The project will be expensive, so Lakeshore reached out to community organizations and are raising funds through an engraved brick-selling campaign.
Though they won’t know the total cost of the project until they decide on a contractor, the fundraising goal for the engraved bricks is $20,000 generated from selling about 200 bricks, the Gadjos said.
The town, village and the Parks and Recreation Council of Skaneateles (PARCS) have all agreed to give $10,000 each to the project, on the condition that Lakeshore is able to raise the funds to round out the costs for construction.
Lakeshore will contribute a couple thousand dollars from its general fund and an anonymous private donor has agreed to give $5,000 to the project.
Local architect Bob Eggleston has also donated his services to the project including drawing up plans and presenting them to the village planning board at Nov. 7 meeting.
The donations from the village and PARCS will come from the Duke Schneider fund. Schneider, a long-time Skaneateles resident, left $450,000 in his will to be given to the village, school district and PARCS with the instruction that it be used solely for improving and repairing the parks and recreation facilities in Skaneateles. So far, the village has only used $10,000 of that money, to help fund the construction of the Cameron Kenan memorial playground in Austin Park.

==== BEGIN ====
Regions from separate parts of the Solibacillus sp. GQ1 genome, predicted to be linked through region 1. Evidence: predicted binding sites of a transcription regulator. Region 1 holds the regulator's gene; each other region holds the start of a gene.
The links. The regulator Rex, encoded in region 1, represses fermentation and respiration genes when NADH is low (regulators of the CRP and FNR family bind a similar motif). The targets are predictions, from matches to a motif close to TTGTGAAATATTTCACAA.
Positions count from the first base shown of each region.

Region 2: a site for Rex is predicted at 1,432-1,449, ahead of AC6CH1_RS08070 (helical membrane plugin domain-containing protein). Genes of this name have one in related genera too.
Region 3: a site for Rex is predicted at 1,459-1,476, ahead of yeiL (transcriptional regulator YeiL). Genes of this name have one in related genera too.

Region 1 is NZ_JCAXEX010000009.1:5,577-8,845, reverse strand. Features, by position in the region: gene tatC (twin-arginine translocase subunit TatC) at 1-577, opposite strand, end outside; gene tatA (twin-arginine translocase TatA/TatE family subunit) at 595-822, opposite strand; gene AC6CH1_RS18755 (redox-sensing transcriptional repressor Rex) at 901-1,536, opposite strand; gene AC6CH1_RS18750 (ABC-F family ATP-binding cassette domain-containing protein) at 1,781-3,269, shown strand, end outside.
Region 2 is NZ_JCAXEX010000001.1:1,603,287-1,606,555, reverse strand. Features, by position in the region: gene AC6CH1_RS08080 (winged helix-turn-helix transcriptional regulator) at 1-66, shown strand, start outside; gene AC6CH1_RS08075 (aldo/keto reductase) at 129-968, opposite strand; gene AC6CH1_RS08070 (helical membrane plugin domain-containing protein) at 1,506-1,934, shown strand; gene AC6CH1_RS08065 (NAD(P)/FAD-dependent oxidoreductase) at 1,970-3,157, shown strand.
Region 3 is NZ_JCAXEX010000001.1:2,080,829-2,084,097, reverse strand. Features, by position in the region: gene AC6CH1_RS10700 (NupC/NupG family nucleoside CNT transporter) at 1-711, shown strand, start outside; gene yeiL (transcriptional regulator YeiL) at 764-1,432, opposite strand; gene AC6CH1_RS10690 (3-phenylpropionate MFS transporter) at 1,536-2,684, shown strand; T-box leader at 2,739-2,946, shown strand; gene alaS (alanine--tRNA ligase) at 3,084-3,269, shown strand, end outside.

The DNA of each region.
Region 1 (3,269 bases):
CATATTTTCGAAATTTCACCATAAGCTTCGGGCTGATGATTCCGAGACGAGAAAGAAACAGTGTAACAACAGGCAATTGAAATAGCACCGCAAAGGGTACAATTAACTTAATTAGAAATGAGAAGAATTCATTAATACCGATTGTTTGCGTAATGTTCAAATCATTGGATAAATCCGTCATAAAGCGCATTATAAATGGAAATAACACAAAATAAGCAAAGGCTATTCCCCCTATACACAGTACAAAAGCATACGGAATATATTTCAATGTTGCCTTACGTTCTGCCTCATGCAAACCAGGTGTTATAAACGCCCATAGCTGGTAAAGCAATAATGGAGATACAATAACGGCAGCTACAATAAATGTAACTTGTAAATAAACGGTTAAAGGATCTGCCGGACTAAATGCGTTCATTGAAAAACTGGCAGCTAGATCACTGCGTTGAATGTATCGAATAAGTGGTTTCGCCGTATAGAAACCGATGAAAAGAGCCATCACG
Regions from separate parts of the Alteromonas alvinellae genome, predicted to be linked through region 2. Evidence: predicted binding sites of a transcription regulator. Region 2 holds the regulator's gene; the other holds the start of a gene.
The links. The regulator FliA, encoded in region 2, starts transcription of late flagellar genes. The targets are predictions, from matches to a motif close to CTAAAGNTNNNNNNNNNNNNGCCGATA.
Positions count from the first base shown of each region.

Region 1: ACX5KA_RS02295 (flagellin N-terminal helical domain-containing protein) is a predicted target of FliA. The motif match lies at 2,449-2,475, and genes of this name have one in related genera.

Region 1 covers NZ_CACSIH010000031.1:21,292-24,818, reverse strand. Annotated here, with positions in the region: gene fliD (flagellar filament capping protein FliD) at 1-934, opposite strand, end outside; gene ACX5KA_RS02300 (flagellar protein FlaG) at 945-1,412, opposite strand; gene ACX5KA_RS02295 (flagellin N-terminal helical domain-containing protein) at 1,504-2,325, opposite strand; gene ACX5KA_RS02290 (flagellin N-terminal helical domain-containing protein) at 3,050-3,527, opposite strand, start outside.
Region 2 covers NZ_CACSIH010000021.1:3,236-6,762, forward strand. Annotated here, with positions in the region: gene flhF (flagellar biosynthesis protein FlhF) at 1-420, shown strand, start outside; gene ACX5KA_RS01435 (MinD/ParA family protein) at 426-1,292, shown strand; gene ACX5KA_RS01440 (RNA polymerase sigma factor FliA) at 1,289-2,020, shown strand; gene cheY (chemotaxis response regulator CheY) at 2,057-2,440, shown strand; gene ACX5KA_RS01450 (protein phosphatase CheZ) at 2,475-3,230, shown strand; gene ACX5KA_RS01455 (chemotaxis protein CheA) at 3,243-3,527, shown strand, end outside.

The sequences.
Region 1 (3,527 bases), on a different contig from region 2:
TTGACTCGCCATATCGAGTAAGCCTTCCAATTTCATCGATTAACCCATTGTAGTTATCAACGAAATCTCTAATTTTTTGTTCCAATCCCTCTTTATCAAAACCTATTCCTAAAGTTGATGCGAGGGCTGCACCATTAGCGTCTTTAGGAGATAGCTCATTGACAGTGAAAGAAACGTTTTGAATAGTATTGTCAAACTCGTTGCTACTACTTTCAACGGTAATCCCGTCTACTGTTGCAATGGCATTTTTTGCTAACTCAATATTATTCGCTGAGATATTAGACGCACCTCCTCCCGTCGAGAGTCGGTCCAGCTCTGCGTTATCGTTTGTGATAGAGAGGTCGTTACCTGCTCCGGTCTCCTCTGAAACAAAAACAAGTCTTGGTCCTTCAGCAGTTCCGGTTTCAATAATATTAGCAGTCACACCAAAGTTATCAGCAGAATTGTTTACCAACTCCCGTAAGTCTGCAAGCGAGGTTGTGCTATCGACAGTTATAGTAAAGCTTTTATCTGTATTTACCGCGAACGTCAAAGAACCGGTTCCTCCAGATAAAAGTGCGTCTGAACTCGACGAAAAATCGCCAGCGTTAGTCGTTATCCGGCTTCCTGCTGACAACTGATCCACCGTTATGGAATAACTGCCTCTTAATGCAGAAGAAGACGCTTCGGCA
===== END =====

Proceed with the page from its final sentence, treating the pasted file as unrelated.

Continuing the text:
The engraved bricks come in two sizes, costing $125 and $200. They will be made a part of the rear wall of the dugouts.
Assuming the money is in place, contractors will come in to do the work this spring as soon as the ground is thawed and dry. The work will be done on one diamond at a time so as to not affect baseball and softball games, Rob said.
Having three diamonds, as opposed to two, available for Lakeshore games will create less wear and allow more flexibility in scheduling. Plus they hope having nicer facilities will help to encourage more children to sign up and play, the Gadjos said.